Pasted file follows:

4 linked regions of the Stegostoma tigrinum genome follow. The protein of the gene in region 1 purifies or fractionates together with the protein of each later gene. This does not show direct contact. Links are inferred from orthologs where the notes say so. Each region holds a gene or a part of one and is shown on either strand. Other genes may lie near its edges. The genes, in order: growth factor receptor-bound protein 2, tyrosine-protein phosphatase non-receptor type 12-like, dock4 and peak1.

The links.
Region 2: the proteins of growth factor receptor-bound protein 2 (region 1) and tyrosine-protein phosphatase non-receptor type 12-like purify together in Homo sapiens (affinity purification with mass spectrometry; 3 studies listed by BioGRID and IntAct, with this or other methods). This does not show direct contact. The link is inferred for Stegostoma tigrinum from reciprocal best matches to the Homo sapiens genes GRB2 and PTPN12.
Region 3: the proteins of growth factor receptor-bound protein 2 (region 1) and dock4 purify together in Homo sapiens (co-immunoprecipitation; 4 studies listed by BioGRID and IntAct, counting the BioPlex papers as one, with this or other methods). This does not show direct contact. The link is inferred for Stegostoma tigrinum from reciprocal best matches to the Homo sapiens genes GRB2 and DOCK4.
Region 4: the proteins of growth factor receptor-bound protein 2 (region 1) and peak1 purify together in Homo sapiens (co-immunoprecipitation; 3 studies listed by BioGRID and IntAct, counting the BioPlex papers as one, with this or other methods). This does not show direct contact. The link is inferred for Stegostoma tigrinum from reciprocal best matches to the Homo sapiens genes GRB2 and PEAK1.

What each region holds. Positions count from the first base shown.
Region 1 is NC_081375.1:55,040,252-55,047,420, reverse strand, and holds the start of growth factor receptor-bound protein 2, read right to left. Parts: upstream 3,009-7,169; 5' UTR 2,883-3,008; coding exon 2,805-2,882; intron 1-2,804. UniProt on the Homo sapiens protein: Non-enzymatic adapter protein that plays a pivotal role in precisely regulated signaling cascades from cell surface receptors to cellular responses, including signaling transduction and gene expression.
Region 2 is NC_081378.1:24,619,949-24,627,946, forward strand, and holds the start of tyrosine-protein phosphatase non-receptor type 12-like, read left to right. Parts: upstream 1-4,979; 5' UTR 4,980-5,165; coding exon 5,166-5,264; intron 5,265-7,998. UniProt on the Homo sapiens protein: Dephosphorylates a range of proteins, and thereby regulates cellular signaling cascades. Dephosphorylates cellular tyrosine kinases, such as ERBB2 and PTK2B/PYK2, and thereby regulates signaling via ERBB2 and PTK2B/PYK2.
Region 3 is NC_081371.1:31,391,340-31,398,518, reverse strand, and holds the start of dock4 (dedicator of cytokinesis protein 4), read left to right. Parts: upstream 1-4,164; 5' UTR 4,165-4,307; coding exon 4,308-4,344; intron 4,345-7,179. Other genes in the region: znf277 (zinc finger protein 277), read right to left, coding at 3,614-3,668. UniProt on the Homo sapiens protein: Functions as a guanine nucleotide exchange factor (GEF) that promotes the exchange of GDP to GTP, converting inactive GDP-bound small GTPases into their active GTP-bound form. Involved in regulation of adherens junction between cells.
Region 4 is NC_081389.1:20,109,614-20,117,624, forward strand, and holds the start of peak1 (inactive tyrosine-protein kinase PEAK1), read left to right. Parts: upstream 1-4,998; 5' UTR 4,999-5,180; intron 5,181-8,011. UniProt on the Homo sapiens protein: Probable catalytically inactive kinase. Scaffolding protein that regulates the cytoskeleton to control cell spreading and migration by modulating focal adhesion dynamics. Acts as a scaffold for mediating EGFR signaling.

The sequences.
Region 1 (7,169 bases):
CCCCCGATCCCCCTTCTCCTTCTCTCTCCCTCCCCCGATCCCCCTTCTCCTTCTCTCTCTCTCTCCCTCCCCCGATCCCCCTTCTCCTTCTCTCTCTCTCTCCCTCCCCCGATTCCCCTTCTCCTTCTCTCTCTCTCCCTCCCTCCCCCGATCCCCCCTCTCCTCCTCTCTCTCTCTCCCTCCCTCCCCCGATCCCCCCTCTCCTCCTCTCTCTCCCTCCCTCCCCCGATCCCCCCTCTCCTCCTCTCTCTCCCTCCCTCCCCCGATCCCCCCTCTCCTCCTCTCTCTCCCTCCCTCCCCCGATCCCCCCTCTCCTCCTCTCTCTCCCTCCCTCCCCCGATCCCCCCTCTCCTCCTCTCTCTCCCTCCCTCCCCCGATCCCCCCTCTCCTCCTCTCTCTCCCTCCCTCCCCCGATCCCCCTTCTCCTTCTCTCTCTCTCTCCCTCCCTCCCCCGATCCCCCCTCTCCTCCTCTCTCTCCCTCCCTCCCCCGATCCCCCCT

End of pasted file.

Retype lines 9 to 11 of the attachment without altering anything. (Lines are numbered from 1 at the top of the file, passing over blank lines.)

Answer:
Region 3 is NC_081371.1:31,391,340-31,398,518, reverse strand, and holds the start of dock4 (dedicator of cytokinesis protein 4), read left to right. Parts: upstream 1-4,164; 5' UTR 4,165-4,307; coding exon 4,308-4,344; intron 4,345-7,179. Other genes in the region: znf277 (zinc finger protein 277), read right to left, coding at 3,614-3,668. UniProt on the Homo sapiens protein: Functions as a guanine nucleotide exchange factor (GEF) that promotes the exchange of GDP to GTP, converting inactive GDP-bound small GTPases into their active GTP-bound form. Involved in regulation of adherens junction between cells.
Region 4 is NC_081389.1:20,109,614-20,117,624, forward strand, and holds the start of peak1 (inactive tyrosine-protein kinase PEAK1), read left to right. Parts: upstream 1-4,998; 5' UTR 4,999-5,180; intron 5,181-8,011. UniProt on the Homo sapiens protein: Probable catalytically inactive kinase. Scaffolding protein that regulates the cytoskeleton to control cell spreading and migration by modulating focal adhesion dynamics. Acts as a scaffold for mediating EGFR signaling.

The sequences.